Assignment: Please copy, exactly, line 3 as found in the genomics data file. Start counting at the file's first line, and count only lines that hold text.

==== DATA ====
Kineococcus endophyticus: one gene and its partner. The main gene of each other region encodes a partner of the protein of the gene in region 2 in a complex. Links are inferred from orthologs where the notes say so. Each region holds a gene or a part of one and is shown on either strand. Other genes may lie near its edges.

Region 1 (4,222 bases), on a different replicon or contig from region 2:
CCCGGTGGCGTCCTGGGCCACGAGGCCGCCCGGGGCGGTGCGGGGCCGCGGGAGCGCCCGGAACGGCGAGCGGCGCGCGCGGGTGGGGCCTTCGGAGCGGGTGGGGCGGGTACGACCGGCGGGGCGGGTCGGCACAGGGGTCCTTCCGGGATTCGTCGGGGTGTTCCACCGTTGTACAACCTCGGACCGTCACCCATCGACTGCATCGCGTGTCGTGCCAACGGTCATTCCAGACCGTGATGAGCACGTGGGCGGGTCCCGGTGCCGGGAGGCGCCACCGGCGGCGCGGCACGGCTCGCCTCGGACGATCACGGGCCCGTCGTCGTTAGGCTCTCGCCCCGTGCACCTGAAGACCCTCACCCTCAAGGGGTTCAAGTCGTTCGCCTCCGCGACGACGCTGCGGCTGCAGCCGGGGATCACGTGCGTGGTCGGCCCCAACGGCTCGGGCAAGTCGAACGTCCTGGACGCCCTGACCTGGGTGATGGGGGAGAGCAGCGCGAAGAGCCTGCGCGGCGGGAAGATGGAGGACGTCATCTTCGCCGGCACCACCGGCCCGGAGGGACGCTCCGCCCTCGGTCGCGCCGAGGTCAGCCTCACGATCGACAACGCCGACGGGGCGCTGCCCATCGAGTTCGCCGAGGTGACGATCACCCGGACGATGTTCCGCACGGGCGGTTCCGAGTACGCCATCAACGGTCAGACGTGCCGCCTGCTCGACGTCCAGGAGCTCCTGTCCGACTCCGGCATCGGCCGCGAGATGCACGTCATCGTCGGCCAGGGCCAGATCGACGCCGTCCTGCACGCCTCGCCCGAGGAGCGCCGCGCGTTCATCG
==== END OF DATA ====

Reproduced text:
CCCGGTGGCGTCCTGGGCCACGAGGCCGCCCGGGGCGGTGCGGGGCCGCGGGAGCGCCCGGAACGGCGAGCGGCGCGCGCGGGTGGGGCCTTCGGAGCGGGTGGGGCGGGTACGACCGGCGGGGCGGGTCGGCACAGGGGTCCTTCCGGGATTCGTCGGGGTGTTCCACCGTTGTACAACCTCGGACCGTCACCCATCGACTGCATCGCGTGTCGTGCCAACGGTCATTCCAGACCGTGATGAGCACGTGGGCGGGTCCCGGTGCCGGGAGGCGCCACCGGCGGCGCGGCACGGCTCGCCTCGGACGATCACGGGCCCGTCGTCGTTAGGCTCTCGCCCCGTGCACCTGAAGACCCTCACCCTCAAGGGGTTCAAGTCGTTCGCCTCCGCGACGACGCTGCGGCTGCAGCCGGGGATCACGTGCGTGGTCGGCCCCAACGGCTCGGGCAAGTCGAACGTCCTGGACGCCCTGACCTGGGTGATGGGGGAGAGCAGCGCGAAGAGCCTGCGCGGCGGGAAGATGGAGGACGTCATCTTCGCCGGCACCACCGGCCCGGAGGGACGCTCCGCCCTCGGTCGCGCCGAGGTCAGCCTCACGATCGACAACGCCGACGGGGCGCTGCCCATCGAGTTCGCCGAGGTGACGATCACCCGGACGATGTTCCGCACGGGCGGTTCCGAGTACGCCATCAACGGTCAGACGTGCCGCCTGCTCGACGTCCAGGAGCTCCTGTCCGACTCCGGCATCGGCCGCGAGATGCACGTCATCGTCGGCCAGGGCCAGATCGACGCCGTCCTGCACGCCTCGCCCGAGGAGCGCCGCGCGTTCATCG